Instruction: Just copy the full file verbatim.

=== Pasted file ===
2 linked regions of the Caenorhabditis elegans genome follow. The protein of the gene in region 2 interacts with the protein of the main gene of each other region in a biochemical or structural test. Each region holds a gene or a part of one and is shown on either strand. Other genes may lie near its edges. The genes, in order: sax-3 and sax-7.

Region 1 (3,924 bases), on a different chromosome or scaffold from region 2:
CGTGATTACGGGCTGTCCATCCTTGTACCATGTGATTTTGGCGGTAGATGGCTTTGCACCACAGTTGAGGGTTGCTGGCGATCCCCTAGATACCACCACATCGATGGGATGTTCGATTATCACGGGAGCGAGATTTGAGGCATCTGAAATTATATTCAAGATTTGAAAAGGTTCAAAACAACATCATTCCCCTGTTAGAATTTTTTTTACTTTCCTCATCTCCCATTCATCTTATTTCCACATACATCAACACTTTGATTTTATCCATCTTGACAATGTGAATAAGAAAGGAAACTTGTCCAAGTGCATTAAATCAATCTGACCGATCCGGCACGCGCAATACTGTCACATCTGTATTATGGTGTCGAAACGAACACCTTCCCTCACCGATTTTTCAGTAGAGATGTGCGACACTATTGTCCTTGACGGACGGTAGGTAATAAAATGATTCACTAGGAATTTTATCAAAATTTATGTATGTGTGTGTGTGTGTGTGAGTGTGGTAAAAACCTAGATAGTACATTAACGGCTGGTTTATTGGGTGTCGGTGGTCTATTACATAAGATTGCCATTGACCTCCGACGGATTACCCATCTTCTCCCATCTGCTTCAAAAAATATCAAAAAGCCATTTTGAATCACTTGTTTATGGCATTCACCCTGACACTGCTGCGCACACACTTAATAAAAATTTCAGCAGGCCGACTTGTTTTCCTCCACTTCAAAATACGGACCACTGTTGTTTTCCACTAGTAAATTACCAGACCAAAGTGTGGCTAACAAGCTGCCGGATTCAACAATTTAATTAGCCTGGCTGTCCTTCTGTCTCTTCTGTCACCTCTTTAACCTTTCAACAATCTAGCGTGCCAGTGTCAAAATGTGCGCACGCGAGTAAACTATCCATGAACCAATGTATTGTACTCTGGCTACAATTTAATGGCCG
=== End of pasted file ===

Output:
2 linked regions of the Caenorhabditis elegans genome follow. The protein of the gene in region 2 interacts with the protein of the main gene of each other region in a biochemical or structural test. Each region holds a gene or a part of one and is shown on either strand. Other genes may lie near its edges. The genes, in order: sax-3 and sax-7.

Region 1 (3,924 bases), on a different chromosome or scaffold from region 2:
CGTGATTACGGGCTGTCCATCCTTGTACCATGTGATTTTGGCGGTAGATGGCTTTGCACCACAGTTGAGGGTTGCTGGCGATCCCCTAGATACCACCACATCGATGGGATGTTCGATTATCACGGGAGCGAGATTTGAGGCATCTGAAATTATATTCAAGATTTGAAAAGGTTCAAAACAACATCATTCCCCTGTTAGAATTTTTTTTACTTTCCTCATCTCCCATTCATCTTATTTCCACATACATCAACACTTTGATTTTATCCATCTTGACAATGTGAATAAGAAAGGAAACTTGTCCAAGTGCATTAAATCAATCTGACCGATCCGGCACGCGCAATACTGTCACATCTGTATTATGGTGTCGAAACGAACACCTTCCCTCACCGATTTTTCAGTAGAGATGTGCGACACTATTGTCCTTGACGGACGGTAGGTAATAAAATGATTCACTAGGAATTTTATCAAAATTTATGTATGTGTGTGTGTGTGTGTGAGTGTGGTAAAAACCTAGATAGTACATTAACGGCTGGTTTATTGGGTGTCGGTGGTCTATTACATAAGATTGCCATTGACCTCCGACGGATTACCCATCTTCTCCCATCTGCTTCAAAAAATATCAAAAAGCCATTTTGAATCACTTGTTTATGGCATTCACCCTGACACTGCTGCGCACACACTTAATAAAAATTTCAGCAGGCCGACTTGTTTTCCTCCACTTCAAAATACGGACCACTGTTGTTTTCCACTAGTAAATTACCAGACCAAAGTGTGGCTAACAAGCTGCCGGATTCAACAATTTAATTAGCCTGGCTGTCCTTCTGTCTCTTCTGTCACCTCTTTAACCTTTCAACAATCTAGCGTGCCAGTGTCAAAATGTGCGCACGCGAGTAAACTATCCATGAACCAATGTATTGTACTCTGGCTACAATTTAATGGCCG